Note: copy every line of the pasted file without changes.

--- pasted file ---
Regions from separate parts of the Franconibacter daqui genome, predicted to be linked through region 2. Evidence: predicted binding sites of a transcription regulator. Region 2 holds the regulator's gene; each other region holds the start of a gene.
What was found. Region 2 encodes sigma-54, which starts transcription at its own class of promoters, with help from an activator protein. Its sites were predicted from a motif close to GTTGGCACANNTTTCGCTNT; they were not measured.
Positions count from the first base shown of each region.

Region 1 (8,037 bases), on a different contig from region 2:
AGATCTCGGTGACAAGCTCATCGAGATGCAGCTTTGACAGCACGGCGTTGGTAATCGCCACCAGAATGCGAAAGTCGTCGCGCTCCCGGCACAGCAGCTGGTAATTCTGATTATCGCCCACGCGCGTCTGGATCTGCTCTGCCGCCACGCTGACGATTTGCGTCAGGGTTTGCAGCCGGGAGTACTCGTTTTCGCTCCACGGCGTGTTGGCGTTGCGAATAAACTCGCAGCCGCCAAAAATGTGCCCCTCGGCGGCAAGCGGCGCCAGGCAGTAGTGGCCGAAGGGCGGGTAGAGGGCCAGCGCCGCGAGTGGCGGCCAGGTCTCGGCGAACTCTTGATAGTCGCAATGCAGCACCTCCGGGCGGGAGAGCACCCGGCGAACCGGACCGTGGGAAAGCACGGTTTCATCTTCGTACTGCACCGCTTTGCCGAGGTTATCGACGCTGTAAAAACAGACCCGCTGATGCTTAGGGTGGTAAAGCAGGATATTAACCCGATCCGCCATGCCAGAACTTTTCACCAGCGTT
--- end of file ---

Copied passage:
Regions from separate parts of the Franconibacter daqui genome, predicted to be linked through region 2. Evidence: predicted binding sites of a transcription regulator. Region 2 holds the regulator's gene; each other region holds the start of a gene.
What was found. Region 2 encodes sigma-54, which starts transcription at its own class of promoters, with help from an activator protein. Its sites were predicted from a motif close to GTTGGCACANNTTTCGCTNT; they were not measured.
Positions count from the first base shown of each region.

Region 1 (8,037 bases), on a different contig from region 2:
AGATCTCGGTGACAAGCTCATCGAGATGCAGCTTTGACAGCACGGCGTTGGTAATCGCCACCAGAATGCGAAAGTCGTCGCGCTCCCGGCACAGCAGCTGGTAATTCTGATTATCGCCCACGCGCGTCTGGATCTGCTCTGCCGCCACGCTGACGATTTGCGTCAGGGTTTGCAGCCGGGAGTACTCGTTTTCGCTCCACGGCGTGTTGGCGTTGCGAATAAACTCGCAGCCGCCAAAAATGTGCCCCTCGGCGGCAAGCGGCGCCAGGCAGTAGTGGCCGAAGGGCGGGTAGAGGGCCAGCGCCGCGAGTGGCGGCCAGGTCTCGGCGAACTCTTGATAGTCGCAATGCAGCACCTCCGGGCGGGAGAGCACCCGGCGAACCGGACCGTGGGAAAGCACGGTTTCATCTTCGTACTGCACCGCTTTGCCGAGGTTATCGACGCTGTAAAAACAGACCCGCTGATGCTTAGGGTGGTAAAGCAGGATATTAACCCGATCCGCCATGCCAGAACTTTTCACCAGCGTT